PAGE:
Send to a Friend View / Add Comments  
Safety — Toxic Teflon Gases?

Dear Mike Holt,

Before 9/11, most of us never thought of a passenger airplane as a weapon. With recent revelations from the MSDS for Teflon and the information from the United States Army Medical Research Institute about TOXIC TEFLON gases as a pulmonary agent (chemical warfare weapon), we have had to reappraise our thinking about the safety of the communications cabling workplace.

There is a new focus on abandoned cable removal in order to reduce the fuel load in the workplace. In the U.S.A., there is approximately 8 1/2 million miles of abandoned cable in the workplace. Most of that cable contains Teflon® FEP or Neoflon® FEP (approximately 11 lbs. per thousand feet of plenum cable). This material is potentially highly toxic and extremely corrosive. 500 million lbs. of FEP = a potential super weapon or threat to the U.S. workplace. What staggers the imagination is the fact that none of the testing protocols for communications cable (which is placed in the air systems) measure toxicity or corrosivity (both are extremely significant threats to life and property). The current tests measure fire and smoke but disregard toxic gases.

For the past 25 years, the NFPA (National Fire Protection Association) has not addressed the toxicity issue in the development of the updated National Electrical Code. We have the technology to monitor for toxic gases and activate safety systems in the indoor air systems to protect the building occupants. This important step towards safety may not happen until the NEC recognizes the toxic properties of the materials that are allowed in the building air systems. Awareness is a critical first step to safety in the (electrical) workplace.

DuPont Teflon® FEP MSDS. (Please download and print this PDF file [1.25MB] and read carefully)
This is a matter of the Public Right To Know & Public Safety

Important Note:
This information comes from the United States Army Medical Research Institute of Chemical Defense, Medical Management of Chemical Casualties Handbook.

TOXIC TEFLON - Pulmonary Agents

Check the MSDS for Teflon® FEP: Perfluoroisobutylene (PFIB) is a toxic pyrolysis product of tetrafluoroethylene polymers encountered in military materiel (e.g., Teflon7, found in the interior of many military vehicles). The oxides of nitrogen (NOxs) are components of blast weapons or may be toxic decomposition products. Smokes, e.g., HC, contain toxic compounds that cause the same effects as phosgene does. The remainder of this chapter will deal solely with phosgene because it is the prototype of this class of agents; however, the principles of medical management of phosgene exposure also apply to casualties from compounds such as PFIB or NOxs.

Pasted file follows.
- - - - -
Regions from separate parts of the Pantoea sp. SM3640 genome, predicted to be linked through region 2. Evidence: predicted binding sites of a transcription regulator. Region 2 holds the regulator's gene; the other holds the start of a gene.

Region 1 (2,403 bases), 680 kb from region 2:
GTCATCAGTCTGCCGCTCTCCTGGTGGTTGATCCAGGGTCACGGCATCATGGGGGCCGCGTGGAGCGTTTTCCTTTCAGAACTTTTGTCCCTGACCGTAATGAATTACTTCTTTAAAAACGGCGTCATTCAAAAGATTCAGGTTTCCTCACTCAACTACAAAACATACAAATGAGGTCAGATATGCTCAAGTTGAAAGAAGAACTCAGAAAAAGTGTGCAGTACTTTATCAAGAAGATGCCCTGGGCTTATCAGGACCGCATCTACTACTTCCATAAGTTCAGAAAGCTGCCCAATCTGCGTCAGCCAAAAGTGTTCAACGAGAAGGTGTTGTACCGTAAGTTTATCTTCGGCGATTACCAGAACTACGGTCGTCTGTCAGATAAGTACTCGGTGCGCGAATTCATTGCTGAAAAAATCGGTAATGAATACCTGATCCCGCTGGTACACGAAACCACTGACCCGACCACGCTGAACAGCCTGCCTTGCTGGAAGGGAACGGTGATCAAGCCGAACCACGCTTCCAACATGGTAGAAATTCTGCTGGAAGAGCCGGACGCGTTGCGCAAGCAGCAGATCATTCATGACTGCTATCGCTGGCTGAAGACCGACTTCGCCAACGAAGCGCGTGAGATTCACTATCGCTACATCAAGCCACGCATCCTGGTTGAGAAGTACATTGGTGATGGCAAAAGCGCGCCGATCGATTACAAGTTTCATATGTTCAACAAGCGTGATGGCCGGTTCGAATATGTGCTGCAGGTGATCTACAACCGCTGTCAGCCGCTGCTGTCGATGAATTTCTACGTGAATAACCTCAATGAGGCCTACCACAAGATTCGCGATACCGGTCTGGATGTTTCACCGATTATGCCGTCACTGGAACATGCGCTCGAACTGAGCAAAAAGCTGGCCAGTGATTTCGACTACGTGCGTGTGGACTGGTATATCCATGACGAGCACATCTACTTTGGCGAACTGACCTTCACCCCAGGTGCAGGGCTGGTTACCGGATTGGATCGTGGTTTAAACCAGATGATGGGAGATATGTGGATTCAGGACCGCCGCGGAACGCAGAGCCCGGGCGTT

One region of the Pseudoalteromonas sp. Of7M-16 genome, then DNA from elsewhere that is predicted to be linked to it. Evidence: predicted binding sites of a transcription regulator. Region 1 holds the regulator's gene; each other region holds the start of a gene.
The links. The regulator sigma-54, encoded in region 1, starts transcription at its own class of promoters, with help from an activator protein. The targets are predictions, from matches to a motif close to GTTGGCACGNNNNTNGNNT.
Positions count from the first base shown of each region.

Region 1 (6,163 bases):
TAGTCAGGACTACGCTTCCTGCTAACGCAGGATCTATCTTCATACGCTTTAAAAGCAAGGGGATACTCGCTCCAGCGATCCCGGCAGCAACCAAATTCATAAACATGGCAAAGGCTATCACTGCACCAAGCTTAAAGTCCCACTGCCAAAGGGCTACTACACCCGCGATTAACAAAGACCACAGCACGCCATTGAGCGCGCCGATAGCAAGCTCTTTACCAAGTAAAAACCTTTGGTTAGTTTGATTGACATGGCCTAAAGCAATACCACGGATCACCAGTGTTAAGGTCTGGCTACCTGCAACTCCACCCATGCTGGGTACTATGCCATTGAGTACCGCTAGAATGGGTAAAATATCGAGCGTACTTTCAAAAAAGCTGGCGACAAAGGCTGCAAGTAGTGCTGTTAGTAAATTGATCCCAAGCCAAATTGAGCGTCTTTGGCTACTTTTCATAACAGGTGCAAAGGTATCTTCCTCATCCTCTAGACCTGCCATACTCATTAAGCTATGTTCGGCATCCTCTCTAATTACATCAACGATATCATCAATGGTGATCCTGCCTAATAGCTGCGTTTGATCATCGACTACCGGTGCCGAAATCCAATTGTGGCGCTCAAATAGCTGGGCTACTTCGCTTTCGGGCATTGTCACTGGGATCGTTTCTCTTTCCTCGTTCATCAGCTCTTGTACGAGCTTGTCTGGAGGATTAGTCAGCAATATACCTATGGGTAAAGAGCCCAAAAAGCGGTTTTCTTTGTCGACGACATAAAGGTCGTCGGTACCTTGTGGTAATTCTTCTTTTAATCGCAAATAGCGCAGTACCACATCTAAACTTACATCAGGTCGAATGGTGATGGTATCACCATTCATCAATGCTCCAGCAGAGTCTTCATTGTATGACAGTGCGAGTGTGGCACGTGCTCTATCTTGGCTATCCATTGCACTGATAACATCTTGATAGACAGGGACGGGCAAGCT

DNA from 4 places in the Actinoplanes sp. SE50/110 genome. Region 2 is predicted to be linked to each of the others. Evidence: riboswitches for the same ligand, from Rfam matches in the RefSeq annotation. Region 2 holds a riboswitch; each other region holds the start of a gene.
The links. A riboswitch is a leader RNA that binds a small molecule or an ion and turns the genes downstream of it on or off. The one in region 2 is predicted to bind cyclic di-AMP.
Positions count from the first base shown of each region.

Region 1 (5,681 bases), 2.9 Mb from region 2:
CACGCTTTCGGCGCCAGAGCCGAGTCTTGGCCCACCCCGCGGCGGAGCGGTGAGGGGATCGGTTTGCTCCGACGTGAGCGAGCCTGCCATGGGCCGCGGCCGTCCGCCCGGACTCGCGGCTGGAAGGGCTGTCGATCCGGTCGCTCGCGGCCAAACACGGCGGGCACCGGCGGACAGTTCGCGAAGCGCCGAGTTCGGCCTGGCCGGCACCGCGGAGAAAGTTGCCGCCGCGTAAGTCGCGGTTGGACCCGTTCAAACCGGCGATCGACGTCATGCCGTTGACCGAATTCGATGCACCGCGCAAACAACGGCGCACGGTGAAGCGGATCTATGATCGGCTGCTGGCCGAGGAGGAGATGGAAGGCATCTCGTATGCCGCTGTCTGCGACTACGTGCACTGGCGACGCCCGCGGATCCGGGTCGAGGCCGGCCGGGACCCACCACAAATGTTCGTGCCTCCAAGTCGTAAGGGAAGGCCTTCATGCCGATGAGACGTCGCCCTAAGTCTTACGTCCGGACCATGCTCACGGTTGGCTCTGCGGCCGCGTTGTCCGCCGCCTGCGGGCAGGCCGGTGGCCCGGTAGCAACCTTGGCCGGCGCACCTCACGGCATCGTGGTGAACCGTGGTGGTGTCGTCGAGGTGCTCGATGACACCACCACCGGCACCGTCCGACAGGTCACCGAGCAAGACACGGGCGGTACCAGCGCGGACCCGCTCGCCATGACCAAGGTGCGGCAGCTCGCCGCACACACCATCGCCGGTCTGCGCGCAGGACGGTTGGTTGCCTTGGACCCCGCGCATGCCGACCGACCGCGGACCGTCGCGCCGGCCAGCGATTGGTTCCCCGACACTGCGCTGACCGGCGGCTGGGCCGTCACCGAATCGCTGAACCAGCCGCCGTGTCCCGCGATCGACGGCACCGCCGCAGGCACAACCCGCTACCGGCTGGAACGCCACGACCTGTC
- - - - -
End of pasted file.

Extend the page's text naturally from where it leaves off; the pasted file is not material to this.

Asbestos, lead, tobacco, and a host of other harmful materials are being recognized and dealt with. Safety is too important to ignore.

But that's just my opinion,

Frank Bisbee
"Heard On The Street" column
(904) 645-9077

Low-Voltage and Limited-Power Systems Book — 2002
Subjects include the NEC rules that apply to low-voltage and limited-energy systems that most people are not aware of, definitions, the general NEC installation requirements, and specific NEC requirements for control, sound, video, CATV, CCTV, antennas, telephone, fiber optics, etc. Topics include grounding, cable installation, spacing, support, etc.

Product Code: 02LV

Table of Contents
Sample Pages

  Send to a Friend View / Add Comments  

  [ Back to Top ]

Copyright © 2004 Mike Holt Enterprises,Inc.
1-888-NEC-CODE (1-888-632-2633)